It’s the same tragic story, isn’t it? Poor Thought, so long holding the candle for political ideology and old school hip hop, decides the only way he can reconstruct himself is to out-man the other men who used to make more money than him in the game of Shit Mark Really Hates About Music In The First Place. All music, to be clear, because again: hip hop’s just one reflection of chest-baring, and this stuff hits everywhere. Or to put it another way, later on Thought also thinks he’s manlier than John Travolta, even if he sounds about as convincing as Travolta would if Travolta made this album. Next thing you know the Roots will recast Sasha Grey in a video homage to Durst’s “Eat You Alive.” It only gets uglier from here, is what I’m saying, because that’s what dick swinging contests are.
The sonics follow suit, and Rising Down tucks any organic innovation its predecessor made beneath its big swath of synth noises. Kamal isn’t just getting rid of his Rhodes; he’s dumbed down his playing to emulate some interpreted sense of what synths should be used for. Which is apparently chorded swatches of noise weezing beneath Black Thought’s new Kanye West impression. ?uestlove’s drums are amped to heighten the intensity, I guess, but except for those awesome synth sounds, which, I kid you not, sound like something made by the dude who I used to live below who bought a new keyboard and decided for like 3 days straight to grind through the bank settings, Rising Down is pretty much same old same old. There’s more grit, I guess, but if that just comes from presets, what’s the point?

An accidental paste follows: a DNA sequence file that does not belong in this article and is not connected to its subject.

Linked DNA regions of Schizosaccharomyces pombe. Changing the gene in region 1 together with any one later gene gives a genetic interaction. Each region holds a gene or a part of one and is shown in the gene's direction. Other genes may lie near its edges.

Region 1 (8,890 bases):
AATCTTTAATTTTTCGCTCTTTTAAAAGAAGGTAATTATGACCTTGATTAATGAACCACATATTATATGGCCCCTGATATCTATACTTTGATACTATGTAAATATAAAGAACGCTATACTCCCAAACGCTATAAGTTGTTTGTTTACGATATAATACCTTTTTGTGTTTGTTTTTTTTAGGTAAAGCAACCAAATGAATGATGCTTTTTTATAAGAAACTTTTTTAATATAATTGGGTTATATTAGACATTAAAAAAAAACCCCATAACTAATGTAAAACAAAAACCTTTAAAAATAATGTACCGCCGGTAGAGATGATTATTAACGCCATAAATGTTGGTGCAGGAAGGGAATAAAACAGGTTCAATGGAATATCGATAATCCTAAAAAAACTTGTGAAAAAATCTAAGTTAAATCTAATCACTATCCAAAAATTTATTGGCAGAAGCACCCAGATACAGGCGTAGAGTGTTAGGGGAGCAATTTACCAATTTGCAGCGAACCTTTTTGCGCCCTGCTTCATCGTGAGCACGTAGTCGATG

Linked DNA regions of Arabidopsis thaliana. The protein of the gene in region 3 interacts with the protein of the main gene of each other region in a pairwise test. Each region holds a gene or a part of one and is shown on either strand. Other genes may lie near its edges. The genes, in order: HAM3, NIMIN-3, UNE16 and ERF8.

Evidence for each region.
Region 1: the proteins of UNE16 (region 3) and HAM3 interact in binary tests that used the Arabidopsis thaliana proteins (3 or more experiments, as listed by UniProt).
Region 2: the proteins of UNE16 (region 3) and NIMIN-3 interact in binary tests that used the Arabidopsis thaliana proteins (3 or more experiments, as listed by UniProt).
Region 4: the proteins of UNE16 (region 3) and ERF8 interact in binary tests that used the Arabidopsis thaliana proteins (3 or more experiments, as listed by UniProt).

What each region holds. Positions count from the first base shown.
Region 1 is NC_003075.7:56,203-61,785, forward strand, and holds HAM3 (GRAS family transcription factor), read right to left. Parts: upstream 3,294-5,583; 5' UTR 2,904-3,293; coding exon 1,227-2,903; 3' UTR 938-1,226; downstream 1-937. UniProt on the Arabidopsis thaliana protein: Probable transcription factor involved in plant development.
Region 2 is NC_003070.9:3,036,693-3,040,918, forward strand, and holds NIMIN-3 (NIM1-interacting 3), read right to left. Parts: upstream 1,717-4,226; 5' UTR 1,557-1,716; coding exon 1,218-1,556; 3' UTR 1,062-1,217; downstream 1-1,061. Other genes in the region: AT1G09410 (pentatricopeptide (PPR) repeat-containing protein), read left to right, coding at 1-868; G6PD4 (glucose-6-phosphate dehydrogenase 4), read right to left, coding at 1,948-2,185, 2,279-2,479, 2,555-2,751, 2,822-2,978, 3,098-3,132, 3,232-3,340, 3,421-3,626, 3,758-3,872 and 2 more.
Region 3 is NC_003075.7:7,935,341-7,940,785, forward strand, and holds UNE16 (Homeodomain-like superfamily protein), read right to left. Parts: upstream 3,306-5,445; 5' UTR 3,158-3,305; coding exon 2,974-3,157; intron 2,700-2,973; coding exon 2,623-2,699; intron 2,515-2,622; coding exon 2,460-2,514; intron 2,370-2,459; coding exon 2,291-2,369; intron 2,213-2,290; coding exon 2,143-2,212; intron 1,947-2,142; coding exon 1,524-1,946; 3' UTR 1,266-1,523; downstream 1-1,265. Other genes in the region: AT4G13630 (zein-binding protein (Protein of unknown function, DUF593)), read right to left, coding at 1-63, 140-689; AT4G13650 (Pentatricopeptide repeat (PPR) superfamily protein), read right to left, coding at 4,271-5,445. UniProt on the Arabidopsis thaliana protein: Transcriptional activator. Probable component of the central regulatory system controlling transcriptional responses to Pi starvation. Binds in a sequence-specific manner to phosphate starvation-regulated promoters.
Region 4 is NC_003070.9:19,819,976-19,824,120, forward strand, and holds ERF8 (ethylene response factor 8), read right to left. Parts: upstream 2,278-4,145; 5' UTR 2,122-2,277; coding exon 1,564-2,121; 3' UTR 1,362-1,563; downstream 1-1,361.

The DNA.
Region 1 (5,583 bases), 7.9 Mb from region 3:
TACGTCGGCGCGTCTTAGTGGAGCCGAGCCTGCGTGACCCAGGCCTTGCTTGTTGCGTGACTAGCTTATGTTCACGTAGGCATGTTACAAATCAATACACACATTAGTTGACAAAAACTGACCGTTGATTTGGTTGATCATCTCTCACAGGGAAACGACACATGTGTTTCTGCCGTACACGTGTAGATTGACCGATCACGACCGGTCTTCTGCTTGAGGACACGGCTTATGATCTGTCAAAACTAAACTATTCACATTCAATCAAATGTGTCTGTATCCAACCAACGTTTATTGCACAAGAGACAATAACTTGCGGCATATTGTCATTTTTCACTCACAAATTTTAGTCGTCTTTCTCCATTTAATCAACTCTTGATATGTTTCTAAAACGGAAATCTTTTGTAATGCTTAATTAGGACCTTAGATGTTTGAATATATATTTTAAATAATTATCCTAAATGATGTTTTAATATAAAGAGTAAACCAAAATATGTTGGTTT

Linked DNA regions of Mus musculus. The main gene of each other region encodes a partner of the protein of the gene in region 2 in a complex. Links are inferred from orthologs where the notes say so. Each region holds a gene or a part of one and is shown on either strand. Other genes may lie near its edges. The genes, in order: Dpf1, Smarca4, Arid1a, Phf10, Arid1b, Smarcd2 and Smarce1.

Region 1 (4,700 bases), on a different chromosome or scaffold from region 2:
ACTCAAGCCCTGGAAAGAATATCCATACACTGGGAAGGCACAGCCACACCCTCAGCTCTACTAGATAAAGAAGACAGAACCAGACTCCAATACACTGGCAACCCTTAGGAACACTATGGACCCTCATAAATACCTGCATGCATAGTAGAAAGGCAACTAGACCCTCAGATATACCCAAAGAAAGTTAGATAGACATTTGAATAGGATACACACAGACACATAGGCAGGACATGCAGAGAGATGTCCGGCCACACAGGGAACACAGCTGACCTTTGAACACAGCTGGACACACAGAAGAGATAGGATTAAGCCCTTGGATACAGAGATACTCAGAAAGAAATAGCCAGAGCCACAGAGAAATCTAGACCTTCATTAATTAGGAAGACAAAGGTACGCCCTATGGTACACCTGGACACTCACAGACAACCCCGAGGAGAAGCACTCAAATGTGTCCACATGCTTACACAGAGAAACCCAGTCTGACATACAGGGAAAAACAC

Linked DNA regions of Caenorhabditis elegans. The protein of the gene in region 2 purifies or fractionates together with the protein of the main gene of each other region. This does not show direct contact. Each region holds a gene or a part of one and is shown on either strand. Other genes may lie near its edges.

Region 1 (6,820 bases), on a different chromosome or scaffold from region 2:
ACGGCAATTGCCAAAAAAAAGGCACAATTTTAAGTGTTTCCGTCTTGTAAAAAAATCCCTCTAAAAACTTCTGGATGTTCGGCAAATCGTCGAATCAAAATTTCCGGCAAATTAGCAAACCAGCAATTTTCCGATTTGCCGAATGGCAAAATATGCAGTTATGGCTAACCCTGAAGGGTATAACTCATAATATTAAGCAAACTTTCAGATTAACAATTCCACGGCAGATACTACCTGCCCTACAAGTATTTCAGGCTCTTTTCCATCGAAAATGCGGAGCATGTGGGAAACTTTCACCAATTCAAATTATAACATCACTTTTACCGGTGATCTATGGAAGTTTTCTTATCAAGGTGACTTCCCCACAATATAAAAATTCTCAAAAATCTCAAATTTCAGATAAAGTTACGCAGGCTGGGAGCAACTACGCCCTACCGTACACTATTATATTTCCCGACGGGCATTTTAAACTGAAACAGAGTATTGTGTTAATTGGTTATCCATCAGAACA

Hell, here’s the exception that mind-bogglingly proves the rule: the closing “Rising Up” is the best track on the album, but follow the rabbit down the hole with me. In context, the title “Rising Up” sounds like it might be a powerful ode to increased political involvement worked in as a coherent end to an album that ostensibly expresses the group’s anger and disillusionment. It ain’t—it’s a party track that provides catharsis by shirking any spec of Thought’s scatological ideology that wonked before, AND the chorus is all about how—seriously—some girl is crying because the radio’s been playing the same old song and so the Roots have “something you’ve been waiting for” like it’s this sweet new sound and it’s…just the most traditionally Roots-ish song on the album. A whole album of synth-driven monstrosities and the new thing we’ve “been waiting for” is, apparently, a fucking Fender Rhodes piano. It’s the funniest $18 punchline you’ve ever heard!
Which is an analytical analysis that the album is too boring to merit in the first place, really, so I’ll just close by saying: whatever promise Game Theory might have held, I once again do not want more.